In adult wheat plants, the stem or culm of each tiller is cylindrical and consists of hollow internodes separated by solid nodes. About five nodes are usually visible, and the internodes at higher position are longer than those at lower. The length of the internodes depends on genotype and environmental conditions. Each leaf consists of a sheath, ligule, auricles and blade. The leaf sheath attaches to the stem at the node; the structural unit composed of a leaf joined to a stem node is called a phytomer (Figure 1). Typically, a phytomer has an associated axillary bud in the leaf axil. In the lower part of the culm, phytomers are not elongated and produce tillers from the axillary bud. The elongated phytomers in the upper part of the culm do not produce tillers.

After the flag leaf unfolds, the spike (inflorescence) appears from the tip of the culm (Figure 1). The spikelets are arranged as two opposite rows on the main axis (the rachis). The number of spikelets per spike is determined by the timing of terminal spikelet initiation. In this respect, the rachis meristem (inflorescence meristem) in wheat is determinate [2]. The spikelet is composed of florets joined at the axis (rachilla) alternately on opposite sides, and encompassed by two bract leaf-like glumes. There are multiple florets in each spikelet. The maximum number of florets per spikelet also depends on genotype and environmental conditions. In contrast to barley, rice and maize, the wheat rachilla meristem is classified as indeterminate [2]. In each floret, the reproductive organs are enveloped by two leaf-like structures, a lemma and a palea. The lemma and palea correspond to the bract, but their origins are still unclear. An individual wheat flower contains one pistil, three stamens and two lodicules [7]. The lodicules are formed on the lemma side and are considered to be analogous to the petal of other angiosperms.

Figure 1. Schematic illustrations of phytomeric structures in wild-type (WT) and fushi-darake (fdk) mutant plants at maturing stage. (Left) The phytomeric structure of a WT plant. The culm consists of elongated phytomers with spiral phyllotaxy. The spikelets are arranged as two opposite rows of lateral branches from the main axis (rachis). Each spikelet is composed of florets, joined at the axis (rachilla) alternately on opposite sides, enclosed by two glumes. Each floret is composed of a lemma, a palea, two lodicules, three stamens and a pistil. (Right) The phytomeric structure of a fdk plant. Short phytomers with alternate phyllotaxy emerge rapidly. Each spikelet is converted into a vegetative shoot. gl, glume; le, lemma; pa, palea; lo, lodicule; st, stamen; pi, pistil.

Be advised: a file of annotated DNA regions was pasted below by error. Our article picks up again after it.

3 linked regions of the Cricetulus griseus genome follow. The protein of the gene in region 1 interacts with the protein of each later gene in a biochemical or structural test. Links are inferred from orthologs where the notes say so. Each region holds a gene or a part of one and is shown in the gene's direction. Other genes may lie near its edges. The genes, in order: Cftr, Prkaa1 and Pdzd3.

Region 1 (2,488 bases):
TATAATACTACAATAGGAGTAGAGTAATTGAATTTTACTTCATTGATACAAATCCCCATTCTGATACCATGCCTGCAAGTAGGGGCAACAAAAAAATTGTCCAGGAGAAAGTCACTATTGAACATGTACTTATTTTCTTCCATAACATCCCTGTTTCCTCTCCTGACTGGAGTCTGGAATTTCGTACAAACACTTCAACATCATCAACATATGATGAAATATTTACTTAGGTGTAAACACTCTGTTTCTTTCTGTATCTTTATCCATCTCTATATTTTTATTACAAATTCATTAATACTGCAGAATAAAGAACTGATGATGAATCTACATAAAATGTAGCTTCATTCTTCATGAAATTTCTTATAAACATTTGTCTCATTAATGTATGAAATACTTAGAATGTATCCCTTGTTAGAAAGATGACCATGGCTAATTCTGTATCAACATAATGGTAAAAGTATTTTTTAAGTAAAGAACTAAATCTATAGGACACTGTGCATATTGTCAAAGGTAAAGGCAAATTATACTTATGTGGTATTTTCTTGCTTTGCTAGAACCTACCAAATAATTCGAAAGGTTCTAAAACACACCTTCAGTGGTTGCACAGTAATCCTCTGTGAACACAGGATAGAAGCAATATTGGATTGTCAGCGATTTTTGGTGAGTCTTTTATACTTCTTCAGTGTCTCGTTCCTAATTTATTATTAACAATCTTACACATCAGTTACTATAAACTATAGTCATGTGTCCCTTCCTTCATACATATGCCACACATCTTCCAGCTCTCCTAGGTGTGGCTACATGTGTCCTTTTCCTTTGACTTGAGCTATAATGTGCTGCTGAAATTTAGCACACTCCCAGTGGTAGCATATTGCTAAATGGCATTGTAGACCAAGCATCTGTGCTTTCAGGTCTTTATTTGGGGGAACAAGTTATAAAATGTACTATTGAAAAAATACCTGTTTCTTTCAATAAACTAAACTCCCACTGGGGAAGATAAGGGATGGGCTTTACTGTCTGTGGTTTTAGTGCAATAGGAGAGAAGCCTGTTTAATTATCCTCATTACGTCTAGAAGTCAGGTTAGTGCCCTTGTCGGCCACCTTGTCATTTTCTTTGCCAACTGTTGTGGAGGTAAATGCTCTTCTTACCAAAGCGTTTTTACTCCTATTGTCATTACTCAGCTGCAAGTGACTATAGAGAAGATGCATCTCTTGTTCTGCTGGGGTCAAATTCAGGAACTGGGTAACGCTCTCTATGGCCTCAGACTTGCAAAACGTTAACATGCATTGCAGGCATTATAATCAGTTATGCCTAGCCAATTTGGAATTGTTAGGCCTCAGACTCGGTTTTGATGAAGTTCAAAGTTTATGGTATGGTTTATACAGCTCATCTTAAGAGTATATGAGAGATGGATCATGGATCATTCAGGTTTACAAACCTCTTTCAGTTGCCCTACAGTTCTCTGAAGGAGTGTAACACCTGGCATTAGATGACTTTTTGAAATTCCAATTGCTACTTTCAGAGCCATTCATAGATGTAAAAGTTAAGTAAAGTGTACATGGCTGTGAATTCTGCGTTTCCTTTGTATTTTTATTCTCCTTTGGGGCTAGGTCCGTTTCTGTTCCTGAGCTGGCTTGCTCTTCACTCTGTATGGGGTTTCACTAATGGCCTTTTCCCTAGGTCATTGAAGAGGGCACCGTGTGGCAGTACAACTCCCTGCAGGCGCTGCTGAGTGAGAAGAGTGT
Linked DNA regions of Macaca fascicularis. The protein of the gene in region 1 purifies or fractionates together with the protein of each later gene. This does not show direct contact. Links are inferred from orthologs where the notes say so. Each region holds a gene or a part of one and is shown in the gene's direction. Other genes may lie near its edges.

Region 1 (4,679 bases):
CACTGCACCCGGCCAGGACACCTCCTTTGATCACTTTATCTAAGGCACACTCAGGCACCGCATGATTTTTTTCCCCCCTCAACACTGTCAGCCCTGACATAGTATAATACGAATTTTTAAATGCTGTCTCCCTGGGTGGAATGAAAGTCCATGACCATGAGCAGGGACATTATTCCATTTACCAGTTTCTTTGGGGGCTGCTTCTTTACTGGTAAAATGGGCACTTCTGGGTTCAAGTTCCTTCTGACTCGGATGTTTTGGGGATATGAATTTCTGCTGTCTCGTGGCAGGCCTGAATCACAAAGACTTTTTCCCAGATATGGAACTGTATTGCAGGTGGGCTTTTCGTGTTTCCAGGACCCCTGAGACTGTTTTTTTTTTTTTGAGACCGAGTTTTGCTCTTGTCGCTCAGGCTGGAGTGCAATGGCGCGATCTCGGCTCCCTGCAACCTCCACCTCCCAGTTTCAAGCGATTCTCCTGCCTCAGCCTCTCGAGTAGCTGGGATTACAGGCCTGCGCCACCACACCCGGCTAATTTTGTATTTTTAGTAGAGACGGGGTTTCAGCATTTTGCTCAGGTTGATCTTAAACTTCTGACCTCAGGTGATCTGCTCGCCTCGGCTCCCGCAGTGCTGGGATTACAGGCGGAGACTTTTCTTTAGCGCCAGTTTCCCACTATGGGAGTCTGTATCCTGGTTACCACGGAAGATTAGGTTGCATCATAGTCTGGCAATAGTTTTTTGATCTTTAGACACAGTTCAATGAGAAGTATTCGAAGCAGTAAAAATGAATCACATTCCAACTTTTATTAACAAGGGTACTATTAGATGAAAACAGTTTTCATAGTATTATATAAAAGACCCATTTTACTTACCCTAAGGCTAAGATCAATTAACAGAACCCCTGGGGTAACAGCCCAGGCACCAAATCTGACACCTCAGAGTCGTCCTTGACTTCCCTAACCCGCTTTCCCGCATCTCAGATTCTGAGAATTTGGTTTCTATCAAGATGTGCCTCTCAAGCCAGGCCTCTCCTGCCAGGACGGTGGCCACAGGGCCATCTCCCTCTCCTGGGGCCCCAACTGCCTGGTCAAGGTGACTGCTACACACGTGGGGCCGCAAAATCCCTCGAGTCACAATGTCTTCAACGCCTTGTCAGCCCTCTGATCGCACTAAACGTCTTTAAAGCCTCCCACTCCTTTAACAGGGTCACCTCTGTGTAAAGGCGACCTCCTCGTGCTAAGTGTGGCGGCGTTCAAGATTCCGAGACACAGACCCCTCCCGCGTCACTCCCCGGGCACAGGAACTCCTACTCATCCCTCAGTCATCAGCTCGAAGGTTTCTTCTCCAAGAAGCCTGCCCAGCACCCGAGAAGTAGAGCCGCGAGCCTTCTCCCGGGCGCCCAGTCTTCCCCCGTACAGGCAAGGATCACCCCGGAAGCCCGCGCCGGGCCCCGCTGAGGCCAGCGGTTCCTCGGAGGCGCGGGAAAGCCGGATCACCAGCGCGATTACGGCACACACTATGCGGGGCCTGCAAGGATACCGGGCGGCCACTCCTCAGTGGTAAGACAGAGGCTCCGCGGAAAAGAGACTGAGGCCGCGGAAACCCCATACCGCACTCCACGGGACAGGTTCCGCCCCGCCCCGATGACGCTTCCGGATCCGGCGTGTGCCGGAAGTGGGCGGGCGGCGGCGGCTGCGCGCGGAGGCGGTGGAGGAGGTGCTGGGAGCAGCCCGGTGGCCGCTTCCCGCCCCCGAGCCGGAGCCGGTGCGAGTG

The inflorescence architecture is species-specific in grasses and is determined by the particular arrangement of the spikelets. Several genes that control spikelet development have been identified in grasses such as rice and maize. The inflorescences of maize and rice are more complicated than that of wheat because of the presence of additional axillary branch meristems: the tassel branch and spikelet pair meristem in maize, and the panicle branch meristem in rice [5,8]. In rice, ABERRANT PANICLE ORGANIZATION 1 (APO1), OsMADS34/ PANICLE PHYTOMER 2 (PAP2), and APO2/Rice FLORICAULA (RFL) have been demonstrated to control the initiation of the transition from branch meristems (BMs) to spikelet meristems (SMs). APO1 encodes an F-box protein orthologous to Arabidopsis UNUSUAL FLORAL ORGANS (UFO) and suppresses precocious conversion of BM to SM [9-11]. OsMADS34/PAP2 is a member of the SEPALLATA (SEP) subfamily of MADS-box genes, and positively regulates SM identity [12,13]. Furthermore, APO2/RFL is a rice ortholog of Arabidopsis LEAFY, and suppresses transition into SM through interaction with APO1 [14].

2. Materials and Methods

2.1. Plant Material

Seeds of the diploid einkorn wheat (Triticum monococcum, genome constitution AA, 2n = 2x = 14) strain KU104-1 were given 50 Gy of nitrogen ion beam treatment and then sown in the field. Ion beam treatment, which has a high linear energy transfer (LET), has been demonstrated previously to be an efficient inducer of mutations in plants and to predominantly cause null mutations [15,16]. The spikes of M1 plants were bagged and the harvested selfed seeds of each spike were used to produce the M2 lines. From approximately 1,200 M2 lines, we identified a mutation that had an abnormally large number of nodes; we termed this mutation fushi-darake (fdk), which means too many nodes in Japanese. Wild type (WT) strain KU104-1 and M2 fdk plants were used in the experiments.

2.2. Growth Condition